2016 May - From the Hospital Inspector's car

It’s business as usual since my article in December last year, however I have not been satisfied for some time now about the accuracy of recording Schedule 8 drugs, know as drugs of addiction in the Poisons and Therapeutic Goods Act 1966 (NSW).

No I’m not referring to minor discrepancies.                                                                                                       

We all understand that when using such small amounts of S8 that it can be a challenge to reconcile the balances. I am referring to significant amounts, and when I drill down for the reasons (for these discrepancies), in most cases, it boils down to slackness in record keeping.

If we as a profession want to keep the privilege of ordering and using S8 drugs, a greater effort must be cultured into certain practices for that to remain. I have reported slack record keeping to the Board far too often – this must change!

I’ve generally found that storage of S8’s is good – it’s purely a record keeping issue.

A few things to consider – although the legislation states that stock checks must occur every March and September, this is often too long a period to rely on for an accurate reconciliation.

The practices that I have found that have accurate balances are those who perform regular stock checks.

Obviously it depends on how much of the drug is used in the practice, but if the practice is using S8’s every day, an appropriate period for a stock check could be every time a new bottle is entered into the register. I know of larger practices that stock check every week.

Check the balance on hand and make a notation in the register of the date, any adjustment (wastage) and a veterinarian to sign it off.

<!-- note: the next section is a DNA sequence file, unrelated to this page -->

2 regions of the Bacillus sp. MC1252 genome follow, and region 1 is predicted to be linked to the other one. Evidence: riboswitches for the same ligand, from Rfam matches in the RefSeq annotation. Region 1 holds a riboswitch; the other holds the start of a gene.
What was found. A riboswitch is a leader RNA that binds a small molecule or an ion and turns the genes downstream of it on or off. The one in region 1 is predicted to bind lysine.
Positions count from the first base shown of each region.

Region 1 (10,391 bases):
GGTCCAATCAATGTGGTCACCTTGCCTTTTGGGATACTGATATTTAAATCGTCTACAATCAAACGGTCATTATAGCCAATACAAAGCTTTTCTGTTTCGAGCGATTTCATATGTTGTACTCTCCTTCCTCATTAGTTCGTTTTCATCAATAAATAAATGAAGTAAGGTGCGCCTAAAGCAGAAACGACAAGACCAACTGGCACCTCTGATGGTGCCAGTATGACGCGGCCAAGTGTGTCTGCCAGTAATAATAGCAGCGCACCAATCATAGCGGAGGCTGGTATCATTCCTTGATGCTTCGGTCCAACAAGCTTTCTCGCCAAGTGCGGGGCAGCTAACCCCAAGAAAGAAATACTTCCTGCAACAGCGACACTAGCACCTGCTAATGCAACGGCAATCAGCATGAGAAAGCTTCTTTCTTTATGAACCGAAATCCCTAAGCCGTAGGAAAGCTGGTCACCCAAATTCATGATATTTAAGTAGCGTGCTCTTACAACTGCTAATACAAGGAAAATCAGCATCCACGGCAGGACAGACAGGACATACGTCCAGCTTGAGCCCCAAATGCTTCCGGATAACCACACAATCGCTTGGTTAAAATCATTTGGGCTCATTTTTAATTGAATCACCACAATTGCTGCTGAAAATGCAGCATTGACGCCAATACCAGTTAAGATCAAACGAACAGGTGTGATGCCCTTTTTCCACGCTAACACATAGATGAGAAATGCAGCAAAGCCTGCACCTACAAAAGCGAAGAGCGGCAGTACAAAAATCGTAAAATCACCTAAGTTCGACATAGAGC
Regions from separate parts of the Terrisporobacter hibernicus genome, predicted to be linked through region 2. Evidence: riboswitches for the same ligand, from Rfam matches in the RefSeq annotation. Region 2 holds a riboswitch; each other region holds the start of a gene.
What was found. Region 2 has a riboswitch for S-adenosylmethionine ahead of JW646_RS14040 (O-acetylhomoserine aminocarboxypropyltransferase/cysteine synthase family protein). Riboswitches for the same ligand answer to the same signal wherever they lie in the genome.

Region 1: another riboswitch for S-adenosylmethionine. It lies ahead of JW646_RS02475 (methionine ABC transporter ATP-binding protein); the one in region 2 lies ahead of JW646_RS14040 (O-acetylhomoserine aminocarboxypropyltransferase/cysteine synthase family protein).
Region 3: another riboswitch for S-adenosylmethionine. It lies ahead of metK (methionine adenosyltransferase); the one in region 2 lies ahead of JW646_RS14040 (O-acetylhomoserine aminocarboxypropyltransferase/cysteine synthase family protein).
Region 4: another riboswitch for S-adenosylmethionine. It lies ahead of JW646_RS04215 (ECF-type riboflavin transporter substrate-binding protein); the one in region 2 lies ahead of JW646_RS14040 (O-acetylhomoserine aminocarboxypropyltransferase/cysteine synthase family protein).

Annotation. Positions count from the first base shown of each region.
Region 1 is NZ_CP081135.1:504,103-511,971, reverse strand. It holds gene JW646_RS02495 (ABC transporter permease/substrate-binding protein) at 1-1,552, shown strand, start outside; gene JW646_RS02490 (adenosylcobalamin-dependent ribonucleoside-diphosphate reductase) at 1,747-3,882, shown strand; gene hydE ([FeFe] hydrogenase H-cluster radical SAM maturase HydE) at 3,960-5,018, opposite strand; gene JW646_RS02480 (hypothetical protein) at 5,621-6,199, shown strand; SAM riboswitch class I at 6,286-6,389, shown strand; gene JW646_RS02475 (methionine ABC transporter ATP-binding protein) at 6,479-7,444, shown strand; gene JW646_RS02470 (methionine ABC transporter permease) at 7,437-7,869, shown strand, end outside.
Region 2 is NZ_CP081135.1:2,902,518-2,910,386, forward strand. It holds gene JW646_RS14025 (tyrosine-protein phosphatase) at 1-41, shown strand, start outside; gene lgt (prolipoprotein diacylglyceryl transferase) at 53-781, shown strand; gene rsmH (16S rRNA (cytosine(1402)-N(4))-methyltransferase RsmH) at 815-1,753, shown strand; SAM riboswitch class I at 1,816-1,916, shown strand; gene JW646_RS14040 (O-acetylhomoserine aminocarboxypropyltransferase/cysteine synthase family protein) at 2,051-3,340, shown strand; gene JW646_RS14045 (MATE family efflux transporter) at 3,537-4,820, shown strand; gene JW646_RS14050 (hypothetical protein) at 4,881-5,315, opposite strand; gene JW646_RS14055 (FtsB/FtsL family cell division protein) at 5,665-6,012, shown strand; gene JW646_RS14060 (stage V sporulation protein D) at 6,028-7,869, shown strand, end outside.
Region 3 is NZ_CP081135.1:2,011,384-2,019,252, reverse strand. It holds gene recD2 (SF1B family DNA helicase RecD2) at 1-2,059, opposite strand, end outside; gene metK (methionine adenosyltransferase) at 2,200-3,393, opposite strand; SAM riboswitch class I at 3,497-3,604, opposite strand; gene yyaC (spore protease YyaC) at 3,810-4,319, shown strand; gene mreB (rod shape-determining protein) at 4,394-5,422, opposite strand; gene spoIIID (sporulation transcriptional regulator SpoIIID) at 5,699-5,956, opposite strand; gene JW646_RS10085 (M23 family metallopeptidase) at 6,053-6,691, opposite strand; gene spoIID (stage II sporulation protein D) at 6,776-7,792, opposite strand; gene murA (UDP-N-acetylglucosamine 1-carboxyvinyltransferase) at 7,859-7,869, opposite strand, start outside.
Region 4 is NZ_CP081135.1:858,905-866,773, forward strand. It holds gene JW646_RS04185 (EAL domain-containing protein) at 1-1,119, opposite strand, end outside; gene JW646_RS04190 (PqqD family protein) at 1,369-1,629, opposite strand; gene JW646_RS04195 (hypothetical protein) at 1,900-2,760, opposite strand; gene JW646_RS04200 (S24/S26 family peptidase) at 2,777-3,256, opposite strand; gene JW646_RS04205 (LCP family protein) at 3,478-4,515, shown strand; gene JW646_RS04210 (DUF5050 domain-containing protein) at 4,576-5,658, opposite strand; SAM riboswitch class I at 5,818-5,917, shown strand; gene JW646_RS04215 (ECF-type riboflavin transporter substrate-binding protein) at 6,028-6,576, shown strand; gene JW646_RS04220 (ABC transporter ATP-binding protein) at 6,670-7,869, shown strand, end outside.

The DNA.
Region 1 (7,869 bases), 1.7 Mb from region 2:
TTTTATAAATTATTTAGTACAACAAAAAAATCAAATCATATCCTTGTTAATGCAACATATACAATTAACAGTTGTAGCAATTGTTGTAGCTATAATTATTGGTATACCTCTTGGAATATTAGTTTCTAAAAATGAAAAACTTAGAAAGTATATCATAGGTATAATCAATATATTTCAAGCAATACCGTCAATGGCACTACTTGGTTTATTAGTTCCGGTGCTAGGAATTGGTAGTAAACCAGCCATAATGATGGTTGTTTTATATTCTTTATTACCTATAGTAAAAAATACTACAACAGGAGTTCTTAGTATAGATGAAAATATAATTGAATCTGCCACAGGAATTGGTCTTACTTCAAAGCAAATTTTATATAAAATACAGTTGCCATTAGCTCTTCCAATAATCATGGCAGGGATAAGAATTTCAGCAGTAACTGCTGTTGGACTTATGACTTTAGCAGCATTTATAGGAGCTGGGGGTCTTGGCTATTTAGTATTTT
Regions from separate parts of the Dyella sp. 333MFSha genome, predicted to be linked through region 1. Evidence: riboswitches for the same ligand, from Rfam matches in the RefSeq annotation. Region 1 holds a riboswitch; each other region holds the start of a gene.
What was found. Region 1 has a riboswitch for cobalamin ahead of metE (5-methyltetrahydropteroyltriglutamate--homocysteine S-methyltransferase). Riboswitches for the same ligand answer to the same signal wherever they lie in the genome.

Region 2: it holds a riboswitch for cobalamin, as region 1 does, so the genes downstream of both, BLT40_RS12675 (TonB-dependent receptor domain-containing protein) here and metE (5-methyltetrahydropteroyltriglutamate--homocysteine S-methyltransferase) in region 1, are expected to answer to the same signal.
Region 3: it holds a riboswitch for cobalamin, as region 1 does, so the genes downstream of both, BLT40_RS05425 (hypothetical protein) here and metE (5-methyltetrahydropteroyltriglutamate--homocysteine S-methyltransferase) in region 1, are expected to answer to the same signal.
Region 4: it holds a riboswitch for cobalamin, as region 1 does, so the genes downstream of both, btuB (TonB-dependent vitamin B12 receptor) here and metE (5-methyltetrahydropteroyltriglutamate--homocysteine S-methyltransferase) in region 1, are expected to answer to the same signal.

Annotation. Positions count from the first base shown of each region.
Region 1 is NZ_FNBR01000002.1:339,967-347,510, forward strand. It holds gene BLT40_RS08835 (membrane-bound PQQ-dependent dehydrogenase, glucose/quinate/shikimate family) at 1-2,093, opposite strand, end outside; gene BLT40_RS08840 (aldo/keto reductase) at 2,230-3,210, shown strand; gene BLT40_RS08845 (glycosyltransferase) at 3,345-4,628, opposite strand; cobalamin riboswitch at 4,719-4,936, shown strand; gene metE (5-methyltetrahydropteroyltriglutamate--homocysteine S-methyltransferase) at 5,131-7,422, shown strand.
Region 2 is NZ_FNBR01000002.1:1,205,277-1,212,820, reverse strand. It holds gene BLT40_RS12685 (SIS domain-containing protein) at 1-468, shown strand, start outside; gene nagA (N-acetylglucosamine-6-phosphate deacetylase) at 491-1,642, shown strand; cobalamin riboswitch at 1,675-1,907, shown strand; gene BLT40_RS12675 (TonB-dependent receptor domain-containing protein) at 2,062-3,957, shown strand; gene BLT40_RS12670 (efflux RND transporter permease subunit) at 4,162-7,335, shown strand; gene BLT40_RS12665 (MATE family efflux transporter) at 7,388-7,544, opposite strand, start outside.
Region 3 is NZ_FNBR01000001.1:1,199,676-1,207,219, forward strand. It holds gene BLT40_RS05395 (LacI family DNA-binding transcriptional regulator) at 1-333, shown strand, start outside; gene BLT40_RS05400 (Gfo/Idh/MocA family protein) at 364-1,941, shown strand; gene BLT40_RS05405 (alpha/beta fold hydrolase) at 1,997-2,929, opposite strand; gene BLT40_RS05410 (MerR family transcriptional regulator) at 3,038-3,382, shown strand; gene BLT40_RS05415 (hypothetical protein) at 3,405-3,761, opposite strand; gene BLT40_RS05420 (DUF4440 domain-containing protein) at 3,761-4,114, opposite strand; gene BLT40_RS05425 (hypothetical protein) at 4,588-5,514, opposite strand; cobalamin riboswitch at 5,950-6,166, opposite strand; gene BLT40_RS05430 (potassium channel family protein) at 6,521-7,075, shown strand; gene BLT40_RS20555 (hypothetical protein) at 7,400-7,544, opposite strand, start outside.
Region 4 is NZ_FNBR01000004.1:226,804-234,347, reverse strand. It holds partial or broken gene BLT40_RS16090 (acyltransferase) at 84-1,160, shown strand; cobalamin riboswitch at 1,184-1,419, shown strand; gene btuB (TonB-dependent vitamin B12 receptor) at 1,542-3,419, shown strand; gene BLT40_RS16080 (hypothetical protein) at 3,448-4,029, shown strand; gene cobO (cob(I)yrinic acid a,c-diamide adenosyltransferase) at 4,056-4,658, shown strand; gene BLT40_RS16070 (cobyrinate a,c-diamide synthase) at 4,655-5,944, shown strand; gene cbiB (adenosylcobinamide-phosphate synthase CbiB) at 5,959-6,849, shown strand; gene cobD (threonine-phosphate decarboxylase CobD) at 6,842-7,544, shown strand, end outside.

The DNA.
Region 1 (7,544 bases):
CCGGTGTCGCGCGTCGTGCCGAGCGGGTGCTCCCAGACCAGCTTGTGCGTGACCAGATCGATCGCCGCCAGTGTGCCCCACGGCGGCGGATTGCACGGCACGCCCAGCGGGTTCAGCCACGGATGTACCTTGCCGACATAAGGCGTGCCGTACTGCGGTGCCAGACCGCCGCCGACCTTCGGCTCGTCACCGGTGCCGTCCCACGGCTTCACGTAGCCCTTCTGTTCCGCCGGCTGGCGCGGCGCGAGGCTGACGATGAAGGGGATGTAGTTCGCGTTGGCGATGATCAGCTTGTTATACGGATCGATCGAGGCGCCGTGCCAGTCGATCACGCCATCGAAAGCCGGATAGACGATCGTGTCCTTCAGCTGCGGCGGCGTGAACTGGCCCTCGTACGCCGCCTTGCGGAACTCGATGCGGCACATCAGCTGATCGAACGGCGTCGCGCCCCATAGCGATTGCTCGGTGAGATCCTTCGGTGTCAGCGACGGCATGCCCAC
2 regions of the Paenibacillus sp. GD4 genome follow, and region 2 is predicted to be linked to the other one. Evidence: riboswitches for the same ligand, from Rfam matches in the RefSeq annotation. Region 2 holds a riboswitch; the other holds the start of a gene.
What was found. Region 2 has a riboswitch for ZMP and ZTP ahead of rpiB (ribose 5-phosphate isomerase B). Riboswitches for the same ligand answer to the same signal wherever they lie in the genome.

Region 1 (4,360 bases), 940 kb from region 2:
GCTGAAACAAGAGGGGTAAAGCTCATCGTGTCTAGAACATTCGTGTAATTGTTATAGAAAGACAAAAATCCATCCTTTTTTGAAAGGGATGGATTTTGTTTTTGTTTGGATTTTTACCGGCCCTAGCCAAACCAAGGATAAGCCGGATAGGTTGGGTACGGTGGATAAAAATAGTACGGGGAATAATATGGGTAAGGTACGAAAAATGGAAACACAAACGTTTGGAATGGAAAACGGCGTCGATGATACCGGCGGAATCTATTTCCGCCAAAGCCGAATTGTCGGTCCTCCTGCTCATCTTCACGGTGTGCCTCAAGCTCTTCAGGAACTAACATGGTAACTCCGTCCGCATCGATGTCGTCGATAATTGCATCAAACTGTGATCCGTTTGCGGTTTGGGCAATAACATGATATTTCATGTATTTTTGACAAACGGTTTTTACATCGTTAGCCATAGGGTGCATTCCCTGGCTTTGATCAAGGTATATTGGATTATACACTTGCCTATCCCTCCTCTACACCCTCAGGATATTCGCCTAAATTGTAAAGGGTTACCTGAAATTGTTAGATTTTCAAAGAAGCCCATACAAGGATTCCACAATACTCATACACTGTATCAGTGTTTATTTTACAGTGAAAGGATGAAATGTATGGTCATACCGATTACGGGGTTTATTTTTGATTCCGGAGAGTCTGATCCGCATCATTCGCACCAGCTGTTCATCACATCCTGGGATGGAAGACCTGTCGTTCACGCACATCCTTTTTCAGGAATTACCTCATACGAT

The law requires that the loss or theft of any drug of addiction (or S4 appendix D drug) must be reported to NSW Health.  This includes any ‘expected wastage’ as above.  NSW Health appreciates that losses will occur due to the small amounts being used in veterinary practices but the legislation requires that you must still report these losses.

Reporting to NSW Health is simple and involves completion of an online form: www.health.nsw.gov.au/pharmaceutical/Documents/loststolen.pdf

Another idea is to give the responsibility for keeping the register up to date to one senior ranking person.

A veterinarian must ‘sign off’ the entry, not necessarily enter the details. The hospital superintendent is ultimately responsible for the whole process.

If the practice is using substantial amounts of S8 drugs, then consider having multiple registers for the main drugs used.  

I have now incorporated an audit process of every single S8 drug during my inspections. That means I shall be taking the physical stock from the safe and checking it against what is noted as the balance from the S8 register at every inspection.

Practice superintendents should not wait for my inspection before checking these themselves!

Let’s avoid red faces and a report to the Board and let’s elevate this serious issue to where it belongs.

NB: I don’t like this part but need to say it – serious offenders will be reported to NSW Health with a recommendation for appropriate action.


Glenn Lynch

Hospital Inspector / Investigator